Australian miners have nominated commodity price as the biggest risk for the year ahead, according to the latest KPMG Australia Mining Risk Report FY 2022/23 released today.
The annual survey of Australian mining leaders showed commodity risk in first place for the third year in a row with two new risks, financial risks (decarbonising the supply chain) and competition for talent at second and third place respectively.
Business impacts from decarbonisation of the value chain and concerns around attracting and retaining talent also jumped up the list. This reflects the change in focus away from the global COVID-19 pandemic which came in at number three in last year’s report.
KPMG Australia Head of Mining and Metals Nick Harridge said commodity prices are an ongoing concern for miners both in Australia and overseas.
“It’s not a surprise to see resourcing talent and skills coming into the top three risks for the first time, together with concerns around decarbonisation and ESG matters.”
Mr Harridge said the fact that environmental, community and decarbonisation risks were named as three of the top five risks this year reflected a lowering of concern around economic downturn (dropped to number ten in FY22) and global trade war (number three in FY21 and unplaced in FY22).
“The focus has shifted away from the geopolitical tensions of the past two years where the global pandemic and fears around possible fallout from a global trade war were top of mind for Australian mining leaders,” said Nick Harridge. “Interestingly, this year, three of the top five risks relate to decarbonisation and ESG concerns.”
He said that although community relations and social licence to operate had dropped from second place in FY21 to equal third place one year later in FY22, it was still a key area of management focus – particularly around workplace harassment issues.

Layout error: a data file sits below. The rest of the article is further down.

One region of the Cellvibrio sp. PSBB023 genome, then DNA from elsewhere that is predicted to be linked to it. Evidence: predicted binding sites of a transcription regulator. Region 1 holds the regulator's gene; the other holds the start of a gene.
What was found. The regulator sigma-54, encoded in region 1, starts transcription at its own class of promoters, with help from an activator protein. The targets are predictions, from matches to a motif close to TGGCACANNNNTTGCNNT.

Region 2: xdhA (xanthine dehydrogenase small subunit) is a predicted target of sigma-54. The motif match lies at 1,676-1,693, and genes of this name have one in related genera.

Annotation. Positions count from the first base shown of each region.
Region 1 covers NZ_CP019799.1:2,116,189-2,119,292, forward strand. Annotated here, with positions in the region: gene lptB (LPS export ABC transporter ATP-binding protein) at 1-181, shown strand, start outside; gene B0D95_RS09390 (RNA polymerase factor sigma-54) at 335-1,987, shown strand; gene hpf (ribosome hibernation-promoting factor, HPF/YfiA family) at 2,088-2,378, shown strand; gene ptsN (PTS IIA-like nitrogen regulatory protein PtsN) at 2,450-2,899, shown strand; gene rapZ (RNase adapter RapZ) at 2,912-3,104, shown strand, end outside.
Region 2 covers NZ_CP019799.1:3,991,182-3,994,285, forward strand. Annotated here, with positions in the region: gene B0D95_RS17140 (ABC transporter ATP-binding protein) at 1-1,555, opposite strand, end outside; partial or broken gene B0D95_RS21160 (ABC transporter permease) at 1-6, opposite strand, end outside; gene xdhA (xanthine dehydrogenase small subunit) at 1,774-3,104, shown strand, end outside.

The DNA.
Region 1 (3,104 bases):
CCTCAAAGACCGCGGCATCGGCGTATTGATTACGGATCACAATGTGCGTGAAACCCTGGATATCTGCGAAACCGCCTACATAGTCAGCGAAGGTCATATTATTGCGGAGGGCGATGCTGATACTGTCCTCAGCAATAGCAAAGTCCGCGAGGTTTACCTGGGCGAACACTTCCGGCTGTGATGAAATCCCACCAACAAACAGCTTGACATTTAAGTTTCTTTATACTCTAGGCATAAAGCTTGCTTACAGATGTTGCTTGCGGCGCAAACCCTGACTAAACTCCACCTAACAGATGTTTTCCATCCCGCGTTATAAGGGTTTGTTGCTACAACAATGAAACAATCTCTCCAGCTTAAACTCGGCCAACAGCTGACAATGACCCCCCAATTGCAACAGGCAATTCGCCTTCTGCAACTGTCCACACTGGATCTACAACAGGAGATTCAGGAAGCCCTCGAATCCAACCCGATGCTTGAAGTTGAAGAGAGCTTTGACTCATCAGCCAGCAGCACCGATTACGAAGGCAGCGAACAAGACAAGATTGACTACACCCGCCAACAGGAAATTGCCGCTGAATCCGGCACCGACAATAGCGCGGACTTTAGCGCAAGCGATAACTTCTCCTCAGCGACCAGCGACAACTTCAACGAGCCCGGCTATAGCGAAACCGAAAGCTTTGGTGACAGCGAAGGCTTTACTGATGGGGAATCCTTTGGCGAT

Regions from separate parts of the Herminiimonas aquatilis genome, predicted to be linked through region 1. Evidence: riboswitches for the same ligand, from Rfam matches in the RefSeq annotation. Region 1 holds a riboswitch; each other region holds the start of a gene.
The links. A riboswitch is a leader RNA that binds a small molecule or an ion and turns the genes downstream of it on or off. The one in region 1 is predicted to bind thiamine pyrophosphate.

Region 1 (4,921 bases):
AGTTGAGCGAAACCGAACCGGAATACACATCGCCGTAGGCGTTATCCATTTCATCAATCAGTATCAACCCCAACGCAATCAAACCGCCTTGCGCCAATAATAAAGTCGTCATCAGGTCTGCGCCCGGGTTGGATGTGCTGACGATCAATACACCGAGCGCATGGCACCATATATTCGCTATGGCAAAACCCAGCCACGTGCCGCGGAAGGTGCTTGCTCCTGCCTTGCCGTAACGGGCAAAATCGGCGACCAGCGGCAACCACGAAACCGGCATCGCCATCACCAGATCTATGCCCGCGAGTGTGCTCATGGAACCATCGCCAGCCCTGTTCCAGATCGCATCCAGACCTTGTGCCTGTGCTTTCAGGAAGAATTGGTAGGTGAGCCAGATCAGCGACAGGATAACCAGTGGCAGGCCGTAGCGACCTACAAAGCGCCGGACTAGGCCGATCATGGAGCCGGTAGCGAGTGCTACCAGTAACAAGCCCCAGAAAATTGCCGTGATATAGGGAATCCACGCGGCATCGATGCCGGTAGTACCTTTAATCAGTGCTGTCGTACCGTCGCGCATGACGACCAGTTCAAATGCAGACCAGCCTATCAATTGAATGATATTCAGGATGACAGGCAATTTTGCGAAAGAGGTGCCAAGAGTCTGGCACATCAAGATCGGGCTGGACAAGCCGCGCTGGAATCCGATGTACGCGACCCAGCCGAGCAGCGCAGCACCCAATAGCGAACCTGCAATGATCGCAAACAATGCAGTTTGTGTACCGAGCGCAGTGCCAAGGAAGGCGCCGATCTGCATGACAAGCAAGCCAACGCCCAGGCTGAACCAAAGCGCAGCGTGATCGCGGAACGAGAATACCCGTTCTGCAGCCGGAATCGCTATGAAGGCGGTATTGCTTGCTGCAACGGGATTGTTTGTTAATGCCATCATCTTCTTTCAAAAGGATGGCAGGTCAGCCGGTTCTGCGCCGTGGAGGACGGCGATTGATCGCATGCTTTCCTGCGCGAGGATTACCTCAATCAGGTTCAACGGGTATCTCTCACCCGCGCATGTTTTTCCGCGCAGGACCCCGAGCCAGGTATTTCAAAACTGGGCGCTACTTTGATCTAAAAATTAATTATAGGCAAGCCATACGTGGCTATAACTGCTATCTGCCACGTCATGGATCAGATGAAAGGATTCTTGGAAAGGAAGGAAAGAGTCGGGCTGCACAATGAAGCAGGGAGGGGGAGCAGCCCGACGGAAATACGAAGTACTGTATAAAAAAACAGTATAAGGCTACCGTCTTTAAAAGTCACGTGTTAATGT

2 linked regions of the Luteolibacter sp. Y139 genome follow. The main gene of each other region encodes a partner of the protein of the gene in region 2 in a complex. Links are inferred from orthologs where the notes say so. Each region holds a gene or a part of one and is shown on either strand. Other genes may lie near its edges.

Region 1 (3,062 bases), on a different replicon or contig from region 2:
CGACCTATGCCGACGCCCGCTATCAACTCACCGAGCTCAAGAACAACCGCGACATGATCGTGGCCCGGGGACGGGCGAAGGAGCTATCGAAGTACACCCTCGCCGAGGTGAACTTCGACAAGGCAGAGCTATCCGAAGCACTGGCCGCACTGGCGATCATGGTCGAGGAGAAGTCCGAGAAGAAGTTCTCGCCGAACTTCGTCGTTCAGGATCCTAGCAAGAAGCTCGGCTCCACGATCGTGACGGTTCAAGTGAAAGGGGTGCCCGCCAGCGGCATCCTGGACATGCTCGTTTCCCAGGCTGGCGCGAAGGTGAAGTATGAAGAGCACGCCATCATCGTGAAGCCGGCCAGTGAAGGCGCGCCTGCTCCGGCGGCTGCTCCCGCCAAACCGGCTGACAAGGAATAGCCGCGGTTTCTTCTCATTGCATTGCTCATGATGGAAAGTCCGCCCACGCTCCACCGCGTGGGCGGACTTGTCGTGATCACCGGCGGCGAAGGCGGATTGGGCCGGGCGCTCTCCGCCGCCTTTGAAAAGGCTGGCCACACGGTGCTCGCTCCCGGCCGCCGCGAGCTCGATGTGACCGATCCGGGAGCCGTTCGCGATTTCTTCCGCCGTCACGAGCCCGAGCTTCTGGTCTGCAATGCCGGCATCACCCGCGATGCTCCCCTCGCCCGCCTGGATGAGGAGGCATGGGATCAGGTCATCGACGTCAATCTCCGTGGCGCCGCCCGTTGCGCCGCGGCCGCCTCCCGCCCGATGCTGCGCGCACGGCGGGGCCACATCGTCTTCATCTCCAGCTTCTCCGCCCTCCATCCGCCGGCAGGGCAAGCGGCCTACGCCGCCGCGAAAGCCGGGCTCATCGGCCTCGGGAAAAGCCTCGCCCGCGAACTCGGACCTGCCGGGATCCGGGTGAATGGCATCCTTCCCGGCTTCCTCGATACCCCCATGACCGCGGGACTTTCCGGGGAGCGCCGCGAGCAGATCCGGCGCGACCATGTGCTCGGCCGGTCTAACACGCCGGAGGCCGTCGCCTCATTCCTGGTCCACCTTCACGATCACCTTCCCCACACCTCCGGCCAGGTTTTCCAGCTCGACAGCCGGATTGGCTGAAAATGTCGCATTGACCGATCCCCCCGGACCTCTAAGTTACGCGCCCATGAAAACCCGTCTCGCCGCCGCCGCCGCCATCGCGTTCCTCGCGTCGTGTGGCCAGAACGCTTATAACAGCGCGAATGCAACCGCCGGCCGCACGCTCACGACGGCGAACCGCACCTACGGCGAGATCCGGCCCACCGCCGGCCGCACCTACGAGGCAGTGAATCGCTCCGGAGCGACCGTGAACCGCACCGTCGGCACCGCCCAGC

“Social licence and environmental-focused risks, including regulatory concerns, are mainstream issues for miners across the sector. The importance of environmental risk for the sector is reflected in the fact it has jumped up one place from sixth last year to fifth this year.”
Commodity price risk held at number one in the eyes of Australian respondents, through a high price environment – one that is open to instability from rising geopolitical tensions, genuine conflict, or sector wide energy transition.
Supply chain risk continued to feature globally and in Australia, as miners and contractors become more accustomed to longer lead times from global supply chains disrupted by the pandemic and other disruptive factors.
Caron Sugars, Head of Energy and Mining Risk Advisory at KPMG Australia called out the increasing focus on regulatory and compliance concerns as key factors in risk management and mitigation for the sector.
“Impacts related to decarbonising the value chain and environmental risks including new regulations underscore the operational challenges faced by mining and metals leaders,” said Ms Sugars.
“They are operating in a heightened environment of intensifying regulatory requirements and stakeholder scrutiny particularly in the wake of COP26 last November.”
She said that both Australian and global mining leaders were looking for effective ways to manage risks such as a high carbon footprint. A majority of those surveyed (87 per cent) see technology as a key part of the decarbonisation and ESG solution. Whilst a changing regulatory landscape is creating financial risk and intensifying the focus on robust ESG data, technology is expected to be a disruptor in the next three years – named by 46 per cent – and also an opportunity.
“Mining companies are accustomed to dealing with environmental regulations and have done so for decades but now there is an evolution in the detail of reporting required by not just the communities in which miners operate but the broader society,” said Ms Sugars. “Setting and pursuing a successful ESG strategy is no longer a ‘nice to have’. It’s now a real compliance issue focused on rapid decarbonisation, safe and inclusive workplaces, and positive community impacts.”
The skills crisis being seen across Australian business is also affecting the mining sector appearing as a struggle for talent risk in third place in this year’s report (a new entry) as well as ‘access and retention of employees’ in ninth place (falling one place from FY21).
“The concern is across the spectrum – about the availability of on the ground employees, about mining leaders, and about specialist skills such as engineering and ESG skills,” she said. “Miners must maintain a social licence to operate. That means they must deliver a safe workplace, and one that actively recognises the importance of the environment and cultural heritage.”
Ms Sugars said it was positive that mining leaders were looking to further invest in safe work practices and ensure a ‘safe to work’ culture at their sites and across all operations.
Top 5 risks
- Commodity price risk
- Financial risks – decarbonising the value chain
- Competition for talent
- Community relations and social licence to operate
- Environmental risks including new regulations